I wasn’t particularly good and it was long before Riverdance so it was not very glamourous. One of my most memorable St Patrick’s Days was when our school of dancing was asked to perform for a big St Patrick’s Day dinner at the Dorchester Hotel in London.

It was very exciting as most of us had never been to such a posh place before and we got a standing ovation from all the dinner guests.

Most other St Patrick’s Days were not quite so exciting and just involved us wearing some shamrock to school.

We used to get sent some shamrock from my aunts in Ireland with some Tayto crisps - but it was just cheese and onion in those days - and Kimberley biscuits, so me and my brother always looked forward to this each year.”

Conor McGinn - Labour Mp for St Helen’s North, who hails from Newry in Co. Armagh

Conor McGinn, Labour MP for St Helens North

"St Patrick’s Day is very special to me and, I think, all Irish people living in Britain.

I’ve celebrated St Patrick’s Day with Presidents in the White House, Prime Ministers in Parliament, winners at Cheltenham at even Grand Slam victors in Twickenham.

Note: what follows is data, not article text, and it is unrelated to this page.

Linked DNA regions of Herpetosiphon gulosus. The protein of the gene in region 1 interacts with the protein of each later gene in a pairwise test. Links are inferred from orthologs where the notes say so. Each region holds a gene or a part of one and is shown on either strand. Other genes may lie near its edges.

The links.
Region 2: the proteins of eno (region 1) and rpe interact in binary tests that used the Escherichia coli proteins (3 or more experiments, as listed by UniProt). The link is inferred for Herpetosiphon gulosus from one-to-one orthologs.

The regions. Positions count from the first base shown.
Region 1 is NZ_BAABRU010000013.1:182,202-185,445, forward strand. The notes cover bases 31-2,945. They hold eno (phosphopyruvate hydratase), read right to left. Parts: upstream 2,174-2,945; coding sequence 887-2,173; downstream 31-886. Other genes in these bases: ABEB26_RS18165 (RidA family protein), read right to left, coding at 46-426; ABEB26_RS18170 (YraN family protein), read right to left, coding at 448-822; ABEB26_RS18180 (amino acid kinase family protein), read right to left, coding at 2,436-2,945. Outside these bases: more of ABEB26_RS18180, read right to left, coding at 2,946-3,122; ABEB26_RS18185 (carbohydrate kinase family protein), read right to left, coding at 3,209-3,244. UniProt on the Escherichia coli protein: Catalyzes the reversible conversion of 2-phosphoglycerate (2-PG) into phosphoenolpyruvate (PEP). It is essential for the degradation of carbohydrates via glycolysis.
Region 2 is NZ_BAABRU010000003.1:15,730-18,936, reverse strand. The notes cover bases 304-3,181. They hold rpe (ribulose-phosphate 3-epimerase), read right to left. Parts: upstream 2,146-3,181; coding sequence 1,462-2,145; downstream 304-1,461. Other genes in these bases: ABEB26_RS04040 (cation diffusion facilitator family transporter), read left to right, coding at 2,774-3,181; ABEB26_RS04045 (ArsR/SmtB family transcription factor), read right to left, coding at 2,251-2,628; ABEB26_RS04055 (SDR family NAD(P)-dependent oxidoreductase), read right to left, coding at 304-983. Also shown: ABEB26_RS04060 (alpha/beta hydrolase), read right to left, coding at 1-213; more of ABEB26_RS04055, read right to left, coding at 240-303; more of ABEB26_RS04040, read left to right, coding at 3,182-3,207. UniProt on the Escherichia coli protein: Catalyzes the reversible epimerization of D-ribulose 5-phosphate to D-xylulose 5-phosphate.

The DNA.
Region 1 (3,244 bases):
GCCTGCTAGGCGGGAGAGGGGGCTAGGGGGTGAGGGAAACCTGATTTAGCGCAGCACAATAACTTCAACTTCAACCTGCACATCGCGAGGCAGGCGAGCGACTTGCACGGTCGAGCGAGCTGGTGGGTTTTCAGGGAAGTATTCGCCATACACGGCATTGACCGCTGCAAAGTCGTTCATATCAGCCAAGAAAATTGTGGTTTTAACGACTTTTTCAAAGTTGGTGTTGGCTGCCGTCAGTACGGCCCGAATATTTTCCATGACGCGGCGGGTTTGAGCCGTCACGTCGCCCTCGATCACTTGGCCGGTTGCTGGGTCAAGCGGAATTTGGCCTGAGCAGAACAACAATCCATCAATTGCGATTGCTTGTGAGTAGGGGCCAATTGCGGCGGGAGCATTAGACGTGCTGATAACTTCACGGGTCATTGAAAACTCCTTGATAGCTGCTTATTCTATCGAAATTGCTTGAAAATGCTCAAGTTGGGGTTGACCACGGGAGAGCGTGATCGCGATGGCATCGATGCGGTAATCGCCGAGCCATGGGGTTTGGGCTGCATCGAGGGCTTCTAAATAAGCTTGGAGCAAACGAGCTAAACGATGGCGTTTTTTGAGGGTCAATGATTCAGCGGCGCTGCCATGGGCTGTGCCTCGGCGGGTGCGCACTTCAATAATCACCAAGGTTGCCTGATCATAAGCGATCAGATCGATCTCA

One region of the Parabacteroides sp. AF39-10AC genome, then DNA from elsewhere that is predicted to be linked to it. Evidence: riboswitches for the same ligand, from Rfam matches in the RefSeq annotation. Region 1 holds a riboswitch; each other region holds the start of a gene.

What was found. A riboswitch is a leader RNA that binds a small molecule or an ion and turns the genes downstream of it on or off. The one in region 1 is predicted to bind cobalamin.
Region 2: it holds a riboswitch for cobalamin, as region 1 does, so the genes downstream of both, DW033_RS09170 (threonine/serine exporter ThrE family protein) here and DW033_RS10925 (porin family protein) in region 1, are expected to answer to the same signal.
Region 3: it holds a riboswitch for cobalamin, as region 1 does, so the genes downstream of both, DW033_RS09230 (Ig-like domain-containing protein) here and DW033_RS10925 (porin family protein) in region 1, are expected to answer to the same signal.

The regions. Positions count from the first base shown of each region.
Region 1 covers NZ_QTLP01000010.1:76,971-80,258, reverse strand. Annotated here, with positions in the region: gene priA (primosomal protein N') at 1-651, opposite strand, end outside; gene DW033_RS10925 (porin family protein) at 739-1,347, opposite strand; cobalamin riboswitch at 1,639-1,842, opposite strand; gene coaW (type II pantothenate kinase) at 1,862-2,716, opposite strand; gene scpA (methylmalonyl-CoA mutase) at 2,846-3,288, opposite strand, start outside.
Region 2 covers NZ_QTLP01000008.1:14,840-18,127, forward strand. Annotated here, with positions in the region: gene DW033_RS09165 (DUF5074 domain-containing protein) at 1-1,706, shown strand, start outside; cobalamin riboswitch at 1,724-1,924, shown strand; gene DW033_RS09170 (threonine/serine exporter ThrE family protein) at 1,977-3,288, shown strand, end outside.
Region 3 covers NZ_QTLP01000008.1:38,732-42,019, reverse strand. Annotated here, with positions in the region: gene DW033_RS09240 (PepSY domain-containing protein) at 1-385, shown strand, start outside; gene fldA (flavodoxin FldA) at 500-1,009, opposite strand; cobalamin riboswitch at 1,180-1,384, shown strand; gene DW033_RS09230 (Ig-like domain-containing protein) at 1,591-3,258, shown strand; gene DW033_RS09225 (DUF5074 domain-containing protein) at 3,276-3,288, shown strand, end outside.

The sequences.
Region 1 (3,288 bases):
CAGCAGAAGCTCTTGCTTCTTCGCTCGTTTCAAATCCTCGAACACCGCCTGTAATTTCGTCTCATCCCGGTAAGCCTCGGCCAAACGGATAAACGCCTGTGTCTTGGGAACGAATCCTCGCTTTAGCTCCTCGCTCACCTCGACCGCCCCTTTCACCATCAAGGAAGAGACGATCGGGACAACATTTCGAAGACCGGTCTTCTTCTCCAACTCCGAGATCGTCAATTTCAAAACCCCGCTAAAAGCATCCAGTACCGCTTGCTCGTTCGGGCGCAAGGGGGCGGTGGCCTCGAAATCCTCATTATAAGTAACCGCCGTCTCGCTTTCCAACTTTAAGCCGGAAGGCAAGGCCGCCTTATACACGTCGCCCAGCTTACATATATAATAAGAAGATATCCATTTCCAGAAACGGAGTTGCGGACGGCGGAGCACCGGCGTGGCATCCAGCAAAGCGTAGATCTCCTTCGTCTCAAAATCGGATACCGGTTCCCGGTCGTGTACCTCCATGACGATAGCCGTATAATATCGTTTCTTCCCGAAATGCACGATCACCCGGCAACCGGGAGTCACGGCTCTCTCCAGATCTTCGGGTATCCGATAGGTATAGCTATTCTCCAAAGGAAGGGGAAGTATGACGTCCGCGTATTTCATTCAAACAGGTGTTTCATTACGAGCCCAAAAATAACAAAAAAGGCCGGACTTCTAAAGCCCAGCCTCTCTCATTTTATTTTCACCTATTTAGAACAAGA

But my fondest memory of any St Patrick’s Day took place not in exalted surroundings or company, but in the best places with the best people.

My children were babies and we were living in north London. I’d already been to Cheltenham earlier in the week and had taken part in the various festivities in Trafalgar Square the preceding Sunday.

It was a rare March 17 when I had no plans or obligations.

I dressed the kids - and myself - in green, put our sprigs of shamrock on and we went to Mass in Archway.

After a hearty fried breakfast on the Holloway Road, the children were safely despatched to nursery with their mam before she came back to join the festivities.

There then followed for me that life-affirming first pint of Guinness with my old Donegal friend Denis McDaid in the Park Tavern, supped over a leisurely read of the Irish Independent and the Racing Post.

I traversed Camden Town to visit my alpha and omega, The Sheephaven Bay, to meet up with my since sadly deceased great friend James Winston and my wonderful aunt Eileen McGeeney and some other friends.

I always remember Winston - a staunch Ulster Protestant - spotting a newly hung Derry City scarf on the wall.

He proclaimed loudly “Where are the other six letters, you’re missing L-O-N-D-O-N!”

It set the tone for an afternoon of merciless slagging, entertainment and sport.

We had a few winners, sang a few songs, sank a few pints and I was home for bedtime - mine and the kids’!

It was special because it was simple, it was spent with people I care about and who care about me and isn’t that what being Irish on St Patrick’s Day - or any other day - is all about.”